The Philippines taps samurai market

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The Republic of the Philippines returned to the samurai bond market in August, becoming the latest sovereign issuer to tap a yen investor base desperate for yield.

By Morgan Davis

The Republic of the Philippines took advantage of Japanese investors’ hunger for yield when it returned to the samurai market in early August, allowing the sovereign to snag a tightly priced, four-tranche ¥92 billion ($863.4 million) bond.

The transaction was smaller than the Philippines’ 2018 samurai bond trade, which raised ¥154.2 billion from three tranches. That deal marked the sovereign’s return to the Japanese market after an eight-year hiatus.

With its return to yen last week, the country wanted to diversify its investor base and how it approached the market, says a source at the Philippines’ ministry of finance.

“It was a well-received transaction, and investors were pleased,” he adds.

Akihiro Igarashi_JP Syndicate_160x186

Akihiro Igarashi,
Nomura

The southeast Asian nation isn’t the only sovereign to tap the yen market this year. With the likes of Mexico, Malaysia and Indonesia also selling samurai bonds in the last few months, the Philippines found an engaged investor base in Japan.

Japanese investors “are looking for products that offer a decent spread on yield,” says Akihiro Igarashi, head of debt syndicate for Japan at Nomura. They like the diversity of BBB rated and sovereign credits, he adds.

“A few years ago, not many Japanese accounts could buy those credits,” says Igarashi.

But the low-yield environment has taken its toll on conservative Japanese accounts.

“They’ve had to change their investment style. Every time we bring an emerging market sovereign into the Japanese market, we see more and more investors participate.”

That was the case for the Philippines. Daiwa Securities, Mitsubishi UFJ Morgan Stanley Securities, Mizuho, Nomura and SMBC Nikko Securities were lead managers on the trade.


Every time we bring an emerging market sovereign into the Japanese market, we see more and more investors participate 
 - Akihiro Igarashi, Nomura

The sovereign began courting investors in Japan on July 26, before marketing to offshore investors on August 30. The three-year notes were initially marketed at 20 basis points to 30bp over the yen swap offered rate, the five-year and seven-year bonds at 30bp to 35bp over and the 10-year bullet at 45bp to 50bp over.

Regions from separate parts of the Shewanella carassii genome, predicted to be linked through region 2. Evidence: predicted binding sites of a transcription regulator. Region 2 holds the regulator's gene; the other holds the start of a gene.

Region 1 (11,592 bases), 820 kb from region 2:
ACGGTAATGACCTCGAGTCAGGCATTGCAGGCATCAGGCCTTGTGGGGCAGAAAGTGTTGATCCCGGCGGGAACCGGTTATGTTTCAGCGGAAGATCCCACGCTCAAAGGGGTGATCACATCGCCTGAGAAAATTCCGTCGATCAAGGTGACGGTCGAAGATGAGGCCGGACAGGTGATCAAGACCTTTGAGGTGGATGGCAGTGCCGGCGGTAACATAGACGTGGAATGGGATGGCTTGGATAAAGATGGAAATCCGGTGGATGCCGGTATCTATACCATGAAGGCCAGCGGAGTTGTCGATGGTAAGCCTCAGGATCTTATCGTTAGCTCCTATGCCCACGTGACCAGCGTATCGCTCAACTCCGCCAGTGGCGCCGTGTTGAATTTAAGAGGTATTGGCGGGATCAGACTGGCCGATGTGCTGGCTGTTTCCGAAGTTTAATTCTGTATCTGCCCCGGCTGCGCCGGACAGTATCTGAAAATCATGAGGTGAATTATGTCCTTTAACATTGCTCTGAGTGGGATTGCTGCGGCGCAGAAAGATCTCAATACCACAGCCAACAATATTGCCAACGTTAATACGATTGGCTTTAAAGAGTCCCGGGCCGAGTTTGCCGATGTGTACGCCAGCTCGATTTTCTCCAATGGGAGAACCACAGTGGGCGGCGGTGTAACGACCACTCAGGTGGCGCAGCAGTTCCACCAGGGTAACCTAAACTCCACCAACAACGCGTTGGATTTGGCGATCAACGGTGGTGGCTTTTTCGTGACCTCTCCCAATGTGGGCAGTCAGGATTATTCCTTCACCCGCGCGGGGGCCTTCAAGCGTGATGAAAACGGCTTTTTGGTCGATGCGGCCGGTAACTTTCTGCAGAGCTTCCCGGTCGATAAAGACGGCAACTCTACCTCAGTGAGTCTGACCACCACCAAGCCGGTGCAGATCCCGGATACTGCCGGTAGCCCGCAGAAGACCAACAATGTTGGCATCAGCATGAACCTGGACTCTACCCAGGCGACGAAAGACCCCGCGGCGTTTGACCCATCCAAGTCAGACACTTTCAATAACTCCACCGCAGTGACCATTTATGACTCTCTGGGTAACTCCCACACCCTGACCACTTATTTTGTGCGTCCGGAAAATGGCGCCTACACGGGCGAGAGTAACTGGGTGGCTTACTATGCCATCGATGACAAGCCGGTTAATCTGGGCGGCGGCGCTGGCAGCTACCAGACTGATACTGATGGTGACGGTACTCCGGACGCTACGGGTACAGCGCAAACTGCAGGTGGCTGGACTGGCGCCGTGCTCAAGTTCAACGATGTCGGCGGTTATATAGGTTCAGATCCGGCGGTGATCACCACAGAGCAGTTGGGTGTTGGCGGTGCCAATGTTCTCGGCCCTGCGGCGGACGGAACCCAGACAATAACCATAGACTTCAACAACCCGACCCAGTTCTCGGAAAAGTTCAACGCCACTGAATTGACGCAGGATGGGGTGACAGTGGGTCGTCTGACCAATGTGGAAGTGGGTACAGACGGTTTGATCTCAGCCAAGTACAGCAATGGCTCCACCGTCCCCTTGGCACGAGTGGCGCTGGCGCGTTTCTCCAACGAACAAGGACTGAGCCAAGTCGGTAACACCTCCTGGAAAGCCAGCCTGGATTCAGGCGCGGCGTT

When the offshore marketing began, the price guidance was set at 20bp to 35bp, 30bp to 40bp, 30bp to 40bp and 50bp to 55bp, respectively.

From then on, it was a question of juggling clear international demand for the Philippines with the needs of Japanese investors, who took a little more convincing.

“We were a bit cautious about the Japanese demand for the Philippines,” says Igarashi, explaining that the Philippines trades tighter than Mexico and Indonesia, despite having similar ratings. In addition, the southeast Asian country was keen to price its deal tighter than its samurai trade in 2018.

The deal was marketed to offshore investors over three days, with final guidance for the three-year, five-year, seven-year and 10-year tranches set at spreads of 23bp, 33bp, 45bp and 53bp over the yen swap offered rate.

The 2022 portion raised ¥30.4 billion with a coupon of 0.18%, the 2024 notes were worth ¥21 billion at 0.28%, the 2026 paper stood at ¥17.9 billion with a 0.43% coupon, and the 2029 bond was worth ¥22.7 billion at 0.59%. All of the notes were sold at par, at the same spreads as the final price guidance.

“Even with this very, very aggressive pricing we were able to get demand,” says Igarashi. “We were able to see great support from existing investors.”

Tighter pricing

While the country was pleased with the outcome of the transaction, the source at the ministry of finance says that it opted to raise a slightly smaller amount of money in exchange for a tighter price.

The Philippines has some funding obligations in yen, and plans to keep the proceeds from the transaction in the Japanese currency, says the source. While funding in yen is not necessarily cheaper than other currencies, it is “competitive,” adds the source.

More sovereign borrowers are also looking at the samurai market as a way of diversifying their investor base, says Igarashi. Most issuers have natural yen needs and do not swap the proceeds to their local currencies, he adds. Yen transactions tend to price a decent amount wider than dollar deals, making any arbitrage opportunities null.

Deal statistics for the Philippines’ transaction have not been released, but the ministry of finance source says that there was more demand from the Philippines when compared to its last issuance. The book reached a total of ¥130 billion.

The Philippines does not have any further funding plans for 2019 at this time, but it could return if there is an opportunity, says the ministry of finance source.

The senior paper will be rated Baa2 by Moody’s and BBB+ by S&P.